Decimals of Pi: An example in verified programming about mathematics
Title: Decimals of Pi: An example in verified programming about mathematics
Speaker: Yves Bertot (INRIA)
Time: 15:00, Thursday, July 26th, 2012
Venue: Room 337, 3rd Floor, Building 5#, State Key Laboratory of Computer Science, Institute of Software, Chinese Academy of Sciences
Abstract: What is the definition of Pi? There are several possible ways to give this definition: the surface of a circle, as computed by Riemann Integrals; the first positive root of the cosinus function, where cosinus is given by a power series; or four times the limit of the series “1 – 1/3 + 1/5 + … +(-1)^i/(2 * i + 1) + …”.
In this talk, I study the mathematical proofs relating two such definitions, I provide a program that computes arbitrary close rational approximations of Pi, and I show that all these mathematical facts can be verified using a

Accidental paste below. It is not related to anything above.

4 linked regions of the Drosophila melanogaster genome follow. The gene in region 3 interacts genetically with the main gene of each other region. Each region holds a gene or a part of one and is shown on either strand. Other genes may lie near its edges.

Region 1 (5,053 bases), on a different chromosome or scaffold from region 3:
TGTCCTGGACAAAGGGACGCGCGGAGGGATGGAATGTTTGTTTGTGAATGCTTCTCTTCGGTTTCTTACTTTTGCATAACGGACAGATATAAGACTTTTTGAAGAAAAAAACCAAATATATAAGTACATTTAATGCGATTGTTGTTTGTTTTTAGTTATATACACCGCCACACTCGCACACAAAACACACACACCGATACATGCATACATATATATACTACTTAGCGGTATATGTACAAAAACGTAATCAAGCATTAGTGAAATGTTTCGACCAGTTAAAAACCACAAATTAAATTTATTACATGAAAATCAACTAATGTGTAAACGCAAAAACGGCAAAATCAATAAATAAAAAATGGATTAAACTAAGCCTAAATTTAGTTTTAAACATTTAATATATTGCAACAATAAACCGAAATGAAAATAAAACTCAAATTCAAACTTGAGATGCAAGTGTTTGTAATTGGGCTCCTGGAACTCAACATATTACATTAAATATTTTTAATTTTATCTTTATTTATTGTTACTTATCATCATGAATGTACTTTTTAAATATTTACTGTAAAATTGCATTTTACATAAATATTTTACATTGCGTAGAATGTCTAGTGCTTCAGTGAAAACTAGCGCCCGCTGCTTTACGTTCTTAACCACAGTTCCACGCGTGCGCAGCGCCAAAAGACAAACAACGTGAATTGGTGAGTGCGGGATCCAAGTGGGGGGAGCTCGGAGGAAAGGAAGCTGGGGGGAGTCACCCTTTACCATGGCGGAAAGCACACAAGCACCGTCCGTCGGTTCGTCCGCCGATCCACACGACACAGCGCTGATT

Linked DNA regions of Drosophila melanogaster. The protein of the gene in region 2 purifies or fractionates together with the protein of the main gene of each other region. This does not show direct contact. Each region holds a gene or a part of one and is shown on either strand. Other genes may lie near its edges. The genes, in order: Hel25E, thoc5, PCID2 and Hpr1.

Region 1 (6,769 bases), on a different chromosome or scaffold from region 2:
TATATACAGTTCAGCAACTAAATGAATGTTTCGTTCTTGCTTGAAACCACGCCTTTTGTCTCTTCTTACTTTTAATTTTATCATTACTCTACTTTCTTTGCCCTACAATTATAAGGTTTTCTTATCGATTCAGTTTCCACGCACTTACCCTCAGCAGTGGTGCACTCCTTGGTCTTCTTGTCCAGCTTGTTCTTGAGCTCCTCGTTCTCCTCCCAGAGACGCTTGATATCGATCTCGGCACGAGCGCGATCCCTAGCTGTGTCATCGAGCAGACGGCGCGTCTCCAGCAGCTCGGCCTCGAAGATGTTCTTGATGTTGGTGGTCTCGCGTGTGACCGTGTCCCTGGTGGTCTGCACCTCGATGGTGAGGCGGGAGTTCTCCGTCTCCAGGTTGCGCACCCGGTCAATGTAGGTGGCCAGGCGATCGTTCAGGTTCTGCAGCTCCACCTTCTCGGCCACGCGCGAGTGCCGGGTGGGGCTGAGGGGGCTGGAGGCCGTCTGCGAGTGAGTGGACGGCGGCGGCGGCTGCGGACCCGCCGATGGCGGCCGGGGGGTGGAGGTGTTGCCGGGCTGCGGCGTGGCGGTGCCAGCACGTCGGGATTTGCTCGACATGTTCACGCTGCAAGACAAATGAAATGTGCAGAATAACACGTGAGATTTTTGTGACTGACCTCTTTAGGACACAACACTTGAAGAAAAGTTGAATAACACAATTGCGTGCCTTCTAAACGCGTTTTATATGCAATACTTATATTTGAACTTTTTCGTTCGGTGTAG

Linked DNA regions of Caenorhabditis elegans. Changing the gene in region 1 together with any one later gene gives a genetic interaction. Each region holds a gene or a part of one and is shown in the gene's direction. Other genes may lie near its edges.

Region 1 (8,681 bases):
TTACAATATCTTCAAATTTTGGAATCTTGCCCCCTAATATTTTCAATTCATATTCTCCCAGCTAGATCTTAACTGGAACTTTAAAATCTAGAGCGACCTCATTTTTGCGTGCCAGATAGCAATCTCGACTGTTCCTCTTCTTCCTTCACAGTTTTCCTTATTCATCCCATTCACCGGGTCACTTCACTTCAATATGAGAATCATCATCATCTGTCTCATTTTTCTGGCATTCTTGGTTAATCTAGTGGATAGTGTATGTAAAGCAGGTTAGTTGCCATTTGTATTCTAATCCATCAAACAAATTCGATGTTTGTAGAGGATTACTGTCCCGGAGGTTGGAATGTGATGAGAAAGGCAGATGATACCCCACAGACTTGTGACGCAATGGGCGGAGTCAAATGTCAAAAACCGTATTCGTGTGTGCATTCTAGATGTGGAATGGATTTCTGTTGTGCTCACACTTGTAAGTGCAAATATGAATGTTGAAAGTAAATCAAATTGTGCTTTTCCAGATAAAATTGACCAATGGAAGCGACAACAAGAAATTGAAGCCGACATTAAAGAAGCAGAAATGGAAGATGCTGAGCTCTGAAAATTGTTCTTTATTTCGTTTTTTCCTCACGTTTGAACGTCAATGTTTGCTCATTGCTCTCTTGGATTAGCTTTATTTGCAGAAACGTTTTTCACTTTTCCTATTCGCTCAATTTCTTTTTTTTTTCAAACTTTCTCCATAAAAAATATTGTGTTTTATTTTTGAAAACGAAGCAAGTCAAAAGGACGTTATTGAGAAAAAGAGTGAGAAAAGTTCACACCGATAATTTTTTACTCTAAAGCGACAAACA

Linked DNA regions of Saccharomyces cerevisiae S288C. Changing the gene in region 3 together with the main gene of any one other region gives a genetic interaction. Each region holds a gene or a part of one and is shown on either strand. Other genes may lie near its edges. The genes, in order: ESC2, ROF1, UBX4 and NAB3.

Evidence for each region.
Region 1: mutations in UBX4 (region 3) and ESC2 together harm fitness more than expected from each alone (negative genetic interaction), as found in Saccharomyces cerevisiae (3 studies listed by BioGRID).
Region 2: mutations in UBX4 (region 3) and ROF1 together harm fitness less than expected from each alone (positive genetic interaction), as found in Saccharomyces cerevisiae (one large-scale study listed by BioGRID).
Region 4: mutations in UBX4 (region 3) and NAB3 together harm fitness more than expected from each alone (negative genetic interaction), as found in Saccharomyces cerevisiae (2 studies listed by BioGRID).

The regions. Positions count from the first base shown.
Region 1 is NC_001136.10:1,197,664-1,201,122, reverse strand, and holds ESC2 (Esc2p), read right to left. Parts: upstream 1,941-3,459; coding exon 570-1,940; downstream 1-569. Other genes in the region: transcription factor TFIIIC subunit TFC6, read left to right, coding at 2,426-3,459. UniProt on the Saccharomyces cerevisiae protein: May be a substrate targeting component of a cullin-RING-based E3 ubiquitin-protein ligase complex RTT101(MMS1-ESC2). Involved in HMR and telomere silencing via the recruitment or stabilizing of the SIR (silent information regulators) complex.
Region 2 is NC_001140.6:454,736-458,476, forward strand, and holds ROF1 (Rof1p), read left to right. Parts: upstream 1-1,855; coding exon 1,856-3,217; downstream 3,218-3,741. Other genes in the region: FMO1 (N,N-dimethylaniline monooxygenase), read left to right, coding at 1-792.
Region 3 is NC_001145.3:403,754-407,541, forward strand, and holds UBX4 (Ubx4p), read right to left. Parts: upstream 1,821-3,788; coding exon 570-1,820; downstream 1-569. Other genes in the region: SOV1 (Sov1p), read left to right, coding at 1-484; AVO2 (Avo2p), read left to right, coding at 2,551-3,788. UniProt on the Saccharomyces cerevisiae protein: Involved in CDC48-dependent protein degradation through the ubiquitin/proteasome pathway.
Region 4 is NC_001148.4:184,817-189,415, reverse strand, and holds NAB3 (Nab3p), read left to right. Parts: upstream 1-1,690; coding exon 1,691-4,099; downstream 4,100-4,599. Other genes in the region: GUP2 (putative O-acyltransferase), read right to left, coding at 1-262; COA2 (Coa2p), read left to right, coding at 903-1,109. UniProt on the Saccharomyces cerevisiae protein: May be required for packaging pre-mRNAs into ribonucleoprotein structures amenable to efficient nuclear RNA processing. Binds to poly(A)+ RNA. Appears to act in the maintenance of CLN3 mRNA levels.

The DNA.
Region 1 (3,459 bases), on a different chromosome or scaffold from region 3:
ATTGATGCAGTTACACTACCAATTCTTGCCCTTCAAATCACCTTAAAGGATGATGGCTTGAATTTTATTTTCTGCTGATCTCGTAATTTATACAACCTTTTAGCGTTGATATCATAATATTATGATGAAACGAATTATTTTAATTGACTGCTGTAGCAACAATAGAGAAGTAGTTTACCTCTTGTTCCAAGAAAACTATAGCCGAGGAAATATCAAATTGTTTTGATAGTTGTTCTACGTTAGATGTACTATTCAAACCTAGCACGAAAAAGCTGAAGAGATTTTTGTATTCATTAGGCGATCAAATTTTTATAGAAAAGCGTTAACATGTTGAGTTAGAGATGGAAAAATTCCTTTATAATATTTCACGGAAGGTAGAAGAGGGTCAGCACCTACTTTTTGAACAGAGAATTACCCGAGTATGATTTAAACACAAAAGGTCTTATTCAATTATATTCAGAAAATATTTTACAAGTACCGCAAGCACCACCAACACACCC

formal verification tool, the Coq system. This example helps showing how proof verification tools can now help understanding advanced mathematics and what are the remaining difficulties for this objective.
Yves Bertot has been a researcher at Inria since 1992, after obtaining a PhD at University of Nice under the supervision of Gilles Kahn. He studied programming environments for programming languages (the Centaur system), proof systems (the Coq system), the formal verification of compilers, proofs in algorithmic geometry, proofs about infinite streams and real numbers. With P. Castéran, he is the author of a book on program verification using
the Coq system.